On the Value of Popular Music
What is it that makes us nod our head in time with the rhythm, tap our feet, grin, grimace, flip the dial? What is it that makes music "good" and what leads us to make these myriad critical decisions about popular culture each day? This text considers these questions and seeks to uncover the meaning which is manufactured by popular music. From Toscanini to the Pet Shop Boys, "Performing Rites" ranges over and beyond popular music in its exploration of the influence of popular aesthetics. Value judgements are made constantly in all our life-decisions, monumental and mundane, intellectual and apathetic. Simon Frith seeks the root of these decisions which inform our apprehensions of the very culture we daily construct.
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What Reviewers Are Saying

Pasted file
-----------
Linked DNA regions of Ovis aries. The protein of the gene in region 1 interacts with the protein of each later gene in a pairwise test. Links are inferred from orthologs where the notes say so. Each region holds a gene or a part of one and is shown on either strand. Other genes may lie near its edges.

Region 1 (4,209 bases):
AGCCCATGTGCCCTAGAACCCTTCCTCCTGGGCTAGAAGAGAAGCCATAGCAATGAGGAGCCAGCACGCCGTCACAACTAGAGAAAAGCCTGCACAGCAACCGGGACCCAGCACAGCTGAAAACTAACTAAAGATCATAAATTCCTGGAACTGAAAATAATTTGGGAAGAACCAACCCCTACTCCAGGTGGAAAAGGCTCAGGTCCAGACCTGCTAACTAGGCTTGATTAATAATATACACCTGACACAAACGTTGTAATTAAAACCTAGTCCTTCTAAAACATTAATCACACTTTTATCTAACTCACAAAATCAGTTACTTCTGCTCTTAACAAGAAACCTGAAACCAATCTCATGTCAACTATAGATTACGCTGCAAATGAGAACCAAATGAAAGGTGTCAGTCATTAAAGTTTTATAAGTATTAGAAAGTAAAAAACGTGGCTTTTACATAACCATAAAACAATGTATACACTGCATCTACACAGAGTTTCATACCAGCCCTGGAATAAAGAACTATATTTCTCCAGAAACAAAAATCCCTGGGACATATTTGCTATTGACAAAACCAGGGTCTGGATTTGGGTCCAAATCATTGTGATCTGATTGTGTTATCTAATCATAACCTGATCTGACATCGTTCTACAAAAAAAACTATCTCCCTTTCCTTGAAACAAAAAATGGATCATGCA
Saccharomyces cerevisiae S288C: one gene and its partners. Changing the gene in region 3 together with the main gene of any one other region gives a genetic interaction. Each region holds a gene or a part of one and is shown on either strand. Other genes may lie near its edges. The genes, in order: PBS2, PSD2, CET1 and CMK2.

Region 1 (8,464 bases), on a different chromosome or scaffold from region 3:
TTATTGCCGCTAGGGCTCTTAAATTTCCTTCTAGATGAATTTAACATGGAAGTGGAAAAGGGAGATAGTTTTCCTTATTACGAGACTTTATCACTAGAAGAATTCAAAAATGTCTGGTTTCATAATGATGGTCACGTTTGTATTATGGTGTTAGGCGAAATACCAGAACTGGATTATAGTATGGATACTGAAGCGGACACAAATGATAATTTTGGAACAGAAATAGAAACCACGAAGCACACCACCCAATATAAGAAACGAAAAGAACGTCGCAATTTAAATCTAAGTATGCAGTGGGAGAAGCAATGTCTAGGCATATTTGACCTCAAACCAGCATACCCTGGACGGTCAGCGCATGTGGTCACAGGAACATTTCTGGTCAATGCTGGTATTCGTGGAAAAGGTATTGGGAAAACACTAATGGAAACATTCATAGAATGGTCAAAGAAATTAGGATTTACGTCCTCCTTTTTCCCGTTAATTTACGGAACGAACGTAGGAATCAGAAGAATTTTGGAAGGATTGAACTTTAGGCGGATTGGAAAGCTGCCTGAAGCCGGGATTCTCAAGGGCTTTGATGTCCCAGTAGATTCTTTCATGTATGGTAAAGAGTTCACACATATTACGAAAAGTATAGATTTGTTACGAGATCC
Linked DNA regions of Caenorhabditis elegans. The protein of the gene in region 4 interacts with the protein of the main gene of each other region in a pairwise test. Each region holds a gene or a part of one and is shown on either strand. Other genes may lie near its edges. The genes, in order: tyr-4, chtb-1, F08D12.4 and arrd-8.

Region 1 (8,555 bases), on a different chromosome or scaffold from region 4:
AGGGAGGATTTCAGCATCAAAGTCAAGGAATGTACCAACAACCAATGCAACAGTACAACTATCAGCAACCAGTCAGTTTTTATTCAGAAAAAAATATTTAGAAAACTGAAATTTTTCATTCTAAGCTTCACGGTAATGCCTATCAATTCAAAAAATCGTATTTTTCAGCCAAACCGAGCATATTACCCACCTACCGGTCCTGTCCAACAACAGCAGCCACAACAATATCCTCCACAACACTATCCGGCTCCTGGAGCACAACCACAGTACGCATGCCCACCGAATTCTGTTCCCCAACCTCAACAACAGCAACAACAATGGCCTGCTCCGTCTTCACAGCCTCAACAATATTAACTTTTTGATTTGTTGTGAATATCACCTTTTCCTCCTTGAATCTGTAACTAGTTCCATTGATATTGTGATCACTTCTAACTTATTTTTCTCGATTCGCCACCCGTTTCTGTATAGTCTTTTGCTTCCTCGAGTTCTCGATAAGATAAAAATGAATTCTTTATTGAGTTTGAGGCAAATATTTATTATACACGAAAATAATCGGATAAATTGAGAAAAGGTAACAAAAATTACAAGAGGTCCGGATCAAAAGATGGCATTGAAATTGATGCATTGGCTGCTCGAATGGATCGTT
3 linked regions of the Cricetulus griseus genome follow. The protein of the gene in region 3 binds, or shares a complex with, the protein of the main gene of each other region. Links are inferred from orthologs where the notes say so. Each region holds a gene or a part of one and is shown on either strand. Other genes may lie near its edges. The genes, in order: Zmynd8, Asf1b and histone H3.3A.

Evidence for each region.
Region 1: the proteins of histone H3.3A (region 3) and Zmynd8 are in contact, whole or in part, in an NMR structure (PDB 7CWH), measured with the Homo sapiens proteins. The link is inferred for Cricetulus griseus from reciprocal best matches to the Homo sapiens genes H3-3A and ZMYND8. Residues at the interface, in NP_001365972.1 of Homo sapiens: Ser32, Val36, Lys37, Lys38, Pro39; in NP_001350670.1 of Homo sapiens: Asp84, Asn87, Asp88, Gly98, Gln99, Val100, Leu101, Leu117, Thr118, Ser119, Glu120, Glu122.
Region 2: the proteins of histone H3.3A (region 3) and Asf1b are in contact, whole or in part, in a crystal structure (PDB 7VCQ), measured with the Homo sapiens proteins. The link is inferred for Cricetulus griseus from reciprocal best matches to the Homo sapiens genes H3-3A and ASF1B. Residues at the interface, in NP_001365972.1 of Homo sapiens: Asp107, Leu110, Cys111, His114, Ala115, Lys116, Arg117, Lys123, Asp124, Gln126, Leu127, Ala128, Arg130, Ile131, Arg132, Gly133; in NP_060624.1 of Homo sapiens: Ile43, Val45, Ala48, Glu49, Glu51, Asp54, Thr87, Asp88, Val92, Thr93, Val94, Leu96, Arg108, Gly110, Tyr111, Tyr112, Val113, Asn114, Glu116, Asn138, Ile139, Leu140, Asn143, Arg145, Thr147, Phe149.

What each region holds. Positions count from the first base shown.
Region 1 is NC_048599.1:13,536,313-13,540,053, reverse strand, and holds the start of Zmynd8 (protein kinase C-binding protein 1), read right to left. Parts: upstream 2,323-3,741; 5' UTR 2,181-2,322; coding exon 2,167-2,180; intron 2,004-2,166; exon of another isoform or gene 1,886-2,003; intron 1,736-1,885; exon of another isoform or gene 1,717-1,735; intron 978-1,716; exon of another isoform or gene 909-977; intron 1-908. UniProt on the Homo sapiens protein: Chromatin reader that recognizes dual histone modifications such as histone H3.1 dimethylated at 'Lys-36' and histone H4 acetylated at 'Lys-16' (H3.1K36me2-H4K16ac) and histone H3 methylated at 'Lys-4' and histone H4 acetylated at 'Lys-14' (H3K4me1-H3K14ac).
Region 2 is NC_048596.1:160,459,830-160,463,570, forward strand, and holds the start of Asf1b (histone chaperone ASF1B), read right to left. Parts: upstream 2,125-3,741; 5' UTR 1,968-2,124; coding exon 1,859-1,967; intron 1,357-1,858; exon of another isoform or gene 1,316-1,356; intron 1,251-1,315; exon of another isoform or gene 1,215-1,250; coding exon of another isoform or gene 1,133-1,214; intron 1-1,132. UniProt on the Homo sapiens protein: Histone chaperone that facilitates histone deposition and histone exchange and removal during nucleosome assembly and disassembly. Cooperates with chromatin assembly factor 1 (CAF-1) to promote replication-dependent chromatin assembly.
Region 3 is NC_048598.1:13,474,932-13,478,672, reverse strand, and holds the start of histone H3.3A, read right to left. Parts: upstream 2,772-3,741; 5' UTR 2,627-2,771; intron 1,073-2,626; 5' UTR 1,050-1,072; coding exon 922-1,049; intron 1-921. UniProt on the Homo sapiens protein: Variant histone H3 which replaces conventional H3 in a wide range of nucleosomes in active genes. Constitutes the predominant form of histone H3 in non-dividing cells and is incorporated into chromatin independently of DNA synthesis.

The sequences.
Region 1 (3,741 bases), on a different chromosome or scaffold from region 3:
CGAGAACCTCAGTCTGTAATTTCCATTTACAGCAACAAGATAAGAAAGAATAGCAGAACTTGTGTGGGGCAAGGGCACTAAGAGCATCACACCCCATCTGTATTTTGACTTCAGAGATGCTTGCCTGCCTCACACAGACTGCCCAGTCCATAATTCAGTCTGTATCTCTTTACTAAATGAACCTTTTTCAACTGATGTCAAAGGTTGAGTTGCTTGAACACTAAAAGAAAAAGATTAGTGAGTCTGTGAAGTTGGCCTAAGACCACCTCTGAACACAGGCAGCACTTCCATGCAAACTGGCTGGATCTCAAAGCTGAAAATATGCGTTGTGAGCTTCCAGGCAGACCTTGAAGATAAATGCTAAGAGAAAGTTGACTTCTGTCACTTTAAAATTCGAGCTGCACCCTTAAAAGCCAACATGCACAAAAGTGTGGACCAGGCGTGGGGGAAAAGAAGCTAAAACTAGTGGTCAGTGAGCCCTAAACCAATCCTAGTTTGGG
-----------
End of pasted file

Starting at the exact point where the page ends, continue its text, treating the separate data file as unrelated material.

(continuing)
A strained and frequently patronizing evaluation of ideological, rhetorical, and sociological elements in popular music. In this study of the relationship of individuals to their favorite performers and music, Frith (Sound Effects, 1982, etc.) takes a relatively simple subject and smothers it with facts and theory. Viewing the act of listening to popular music as a performance in its own right ("we express ourselves through our deployment of other people's music"), Frith identifies how music is categorized for consumption and, in turn, associated - by artists, producers, and, ultimately, by listeners - with larger social and cultural distinctions. But his tone, by turns pedantic and flip (questioning taste, he asks, "Is the music fight for this situation - the Trammps' 'Disco Inferno' for a gay funeral? Whitney Houston's 'I Will Always Love You' for everyone else's?") is bound to turn off those readers who manage to keep up with the withering pace of his study. Frith veers off course somewhat in presuming to establish qualitatively and generically the "aptness of different sorts of judgment." He observes: "We can only begin to make sense of popular music when we understand, first, the language in which value judgments are articulated and expressed and, second, the social situations in which they are appropriate." While germane to the dispassionate study of the phenomenon of popular music, this suggestion, and this study as a whole, tells us little about what makes a young fan declare, "Led Zep rules!" - and why that is in itself a valid judgment. (Kirkus Reviews)